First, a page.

In Aramaic, the language spoken by Jews in Palestine at the time of Jesus, the word for “brother” covers a wider range of family relationships than does the word brother in English. The Aramaic word for “brother” may denote not only a sibling but another male relative—a cousin, an uncle, etc. Since it was in Aramaic that James was first called the “Lord’s brother,” this identification does not necessarily mean that he was a full brother of Jesus. Thus his title does not stand in contradiction to the Church’s teaching that Mary remained a virgin after Jesus’ birth and had no other children. James and Jesus were probably cousins in some degree.
None of Jesus’ male relatives followed him during his earthly life (John 7:5), but some became his followers after his resurrection (Acts 1:14). Paul records that Jesus made a special appearance to James after rising from the dead (1 Corinthians 15:7). When Peter, the first leader of the church in Jerusalem, began to travel extensively, James took over the leadership of the Jerusalem community, which was the center of the early Christian movement. In Jerusalem, James presided over the first—and arguably the most crucial—council in the history of the Church (Acts 15). Jews outside the Christian community honored him with the title “James the Just,” that is, James the Righteous, for his upright life in obedience to the Mosaic law. But his position of leadership in the Christian community made him an object of hostility to Jewish leaders who regarded Christianity as a dangerous deviation within Judaism. In the year 62, James’s opponents brought about his death. Thus the letter we are about to read comes from the earliest period of the life of the Church, probably some time in the 40s or 50s.
I should mention that there is a range of scholarly opinion on the authorship and date of the letter of James. Since the letter is written in a more fluent Greek than might be expected of someone from a small village in Galilee, some experts view it as the product of an unknown later author who used James’s name, and perhaps some of James’s material. But the traditional view that the author was James the Lord’s brother is maintained by some scholars today, and that view will be the basis of our discussion in this booklet.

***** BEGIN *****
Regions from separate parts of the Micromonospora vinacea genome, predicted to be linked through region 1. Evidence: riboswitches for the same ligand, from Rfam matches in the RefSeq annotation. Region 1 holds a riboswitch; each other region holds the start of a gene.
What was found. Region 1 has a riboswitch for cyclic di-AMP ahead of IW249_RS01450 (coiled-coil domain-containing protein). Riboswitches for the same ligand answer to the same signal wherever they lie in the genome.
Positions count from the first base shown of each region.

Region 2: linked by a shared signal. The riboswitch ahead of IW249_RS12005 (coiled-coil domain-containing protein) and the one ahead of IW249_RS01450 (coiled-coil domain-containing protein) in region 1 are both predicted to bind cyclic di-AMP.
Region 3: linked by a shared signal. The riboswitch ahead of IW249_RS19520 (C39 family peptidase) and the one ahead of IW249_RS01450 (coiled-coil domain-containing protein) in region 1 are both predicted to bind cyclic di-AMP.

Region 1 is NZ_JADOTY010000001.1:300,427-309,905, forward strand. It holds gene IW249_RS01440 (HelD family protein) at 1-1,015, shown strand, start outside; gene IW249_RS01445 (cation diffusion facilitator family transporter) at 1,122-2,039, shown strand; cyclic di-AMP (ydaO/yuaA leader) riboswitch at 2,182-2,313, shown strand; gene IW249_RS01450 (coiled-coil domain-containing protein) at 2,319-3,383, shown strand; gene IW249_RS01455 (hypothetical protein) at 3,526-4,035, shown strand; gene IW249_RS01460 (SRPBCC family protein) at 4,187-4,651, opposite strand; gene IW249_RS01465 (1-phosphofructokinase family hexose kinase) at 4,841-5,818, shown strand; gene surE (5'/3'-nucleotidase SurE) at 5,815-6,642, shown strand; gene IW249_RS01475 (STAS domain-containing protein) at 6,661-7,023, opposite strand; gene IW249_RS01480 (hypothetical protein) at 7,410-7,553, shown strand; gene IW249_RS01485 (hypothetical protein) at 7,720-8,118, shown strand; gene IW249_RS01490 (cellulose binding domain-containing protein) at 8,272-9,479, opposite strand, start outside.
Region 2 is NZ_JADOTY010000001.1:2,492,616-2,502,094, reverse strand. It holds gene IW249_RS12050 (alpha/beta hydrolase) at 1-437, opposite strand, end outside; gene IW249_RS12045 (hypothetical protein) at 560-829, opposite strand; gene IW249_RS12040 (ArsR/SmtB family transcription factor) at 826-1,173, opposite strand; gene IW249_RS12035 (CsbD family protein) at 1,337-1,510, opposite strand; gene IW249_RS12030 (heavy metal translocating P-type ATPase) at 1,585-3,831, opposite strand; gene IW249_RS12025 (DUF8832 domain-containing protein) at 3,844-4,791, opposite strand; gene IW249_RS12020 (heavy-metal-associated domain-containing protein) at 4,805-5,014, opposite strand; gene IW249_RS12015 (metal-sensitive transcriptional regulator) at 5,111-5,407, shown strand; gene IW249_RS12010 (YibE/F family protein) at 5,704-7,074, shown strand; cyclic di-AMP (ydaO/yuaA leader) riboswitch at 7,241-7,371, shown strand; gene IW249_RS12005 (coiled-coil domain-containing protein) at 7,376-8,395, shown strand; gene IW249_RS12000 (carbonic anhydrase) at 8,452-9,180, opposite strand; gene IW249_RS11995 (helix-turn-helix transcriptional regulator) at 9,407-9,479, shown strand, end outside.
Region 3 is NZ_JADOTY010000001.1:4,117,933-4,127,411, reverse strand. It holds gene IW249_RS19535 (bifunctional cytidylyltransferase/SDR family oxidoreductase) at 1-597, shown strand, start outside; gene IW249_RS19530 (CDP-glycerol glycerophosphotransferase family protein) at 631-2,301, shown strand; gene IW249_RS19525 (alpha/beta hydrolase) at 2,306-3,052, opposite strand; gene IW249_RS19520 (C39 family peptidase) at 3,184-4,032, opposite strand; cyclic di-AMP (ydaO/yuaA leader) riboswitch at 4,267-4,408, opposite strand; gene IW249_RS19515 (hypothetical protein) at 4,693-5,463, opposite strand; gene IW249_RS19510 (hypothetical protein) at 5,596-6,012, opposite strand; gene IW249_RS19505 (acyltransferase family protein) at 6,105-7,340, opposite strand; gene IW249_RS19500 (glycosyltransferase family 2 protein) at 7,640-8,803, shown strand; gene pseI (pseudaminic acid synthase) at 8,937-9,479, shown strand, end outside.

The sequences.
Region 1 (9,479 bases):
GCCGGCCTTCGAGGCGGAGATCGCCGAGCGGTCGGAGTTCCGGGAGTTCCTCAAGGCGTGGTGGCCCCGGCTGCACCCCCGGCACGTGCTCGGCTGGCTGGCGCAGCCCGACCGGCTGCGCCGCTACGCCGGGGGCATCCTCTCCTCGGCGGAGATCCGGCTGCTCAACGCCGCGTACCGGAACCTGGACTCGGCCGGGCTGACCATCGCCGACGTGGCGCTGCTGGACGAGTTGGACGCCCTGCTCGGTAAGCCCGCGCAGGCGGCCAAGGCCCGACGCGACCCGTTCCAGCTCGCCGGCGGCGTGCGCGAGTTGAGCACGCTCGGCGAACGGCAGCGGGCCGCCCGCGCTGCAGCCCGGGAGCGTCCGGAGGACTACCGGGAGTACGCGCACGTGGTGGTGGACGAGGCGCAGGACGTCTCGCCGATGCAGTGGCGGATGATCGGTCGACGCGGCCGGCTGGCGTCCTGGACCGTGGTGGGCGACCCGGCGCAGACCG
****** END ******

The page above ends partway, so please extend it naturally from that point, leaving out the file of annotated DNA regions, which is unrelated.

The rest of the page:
What about the people to whom James wrote: what do we know about them? Historians have devoted considerable attention to earliest Jewish Christianity, but they are unable to draw a detailed picture of the letter’s recipients. From James’s letter itself we get a very general impression of them. The way he speaks of the preciousness of the harvest (5:7) suggests that his readers were small-scale farmers, for whom every fruit tree and stalk of grain made a difference. It is impossible to determine the recipients’ economic and political situation with precision, but apparently some of them were being exploited by wealthy, powerful people (2:6–7; 5:1–6). An occasional wealthy person, and probably more than an occasional indigent person, could be seen in their assembly (2:1–7). One thing we know for sure: these early Christians were not yet thoroughly transformed by Jesus’ teaching. Their hearts were still divided between the values of the world and the values of God’s kingdom. Jesus’ way of life was only gradually taking root in their lives. In this respect, they were much like us, despite considerable cultural and social differences.
A few of James’s concepts deserve a brief introduction. James speaks of “the word of truth” (1:18), “the implanted word” (1:21), “the perfect law” (1:25), “the law of liberty” (1:25; 2:12), “the royal law” (2:8), and simply “the law” (2:9, 11; 4:11). With various nuances, all these terms refer to the moral law that God gave to his people Israel, as interpreted by Jesus, who focused on the central requirements of mercy and love (2:8). Jesus’ Sermon on the Mount provides a good idea of what James means by God’s “word” or “law.” In James’s mind, the law is not a burdensome set of rules but God’s call to imitate his love (see 1:27). God’s word, or law, brings freedom because it contains a power that transforms us as we respond to it (1:21).
Like the other authors of the New Testament, James speaks of “faith” as our response to God’s life-giving word. As you will see, James thinks of faith as a compound—a combination of belief plus action. When you come to the word in your reading of James, try mentally translating it as “firmly committed believing” or “faith in action.”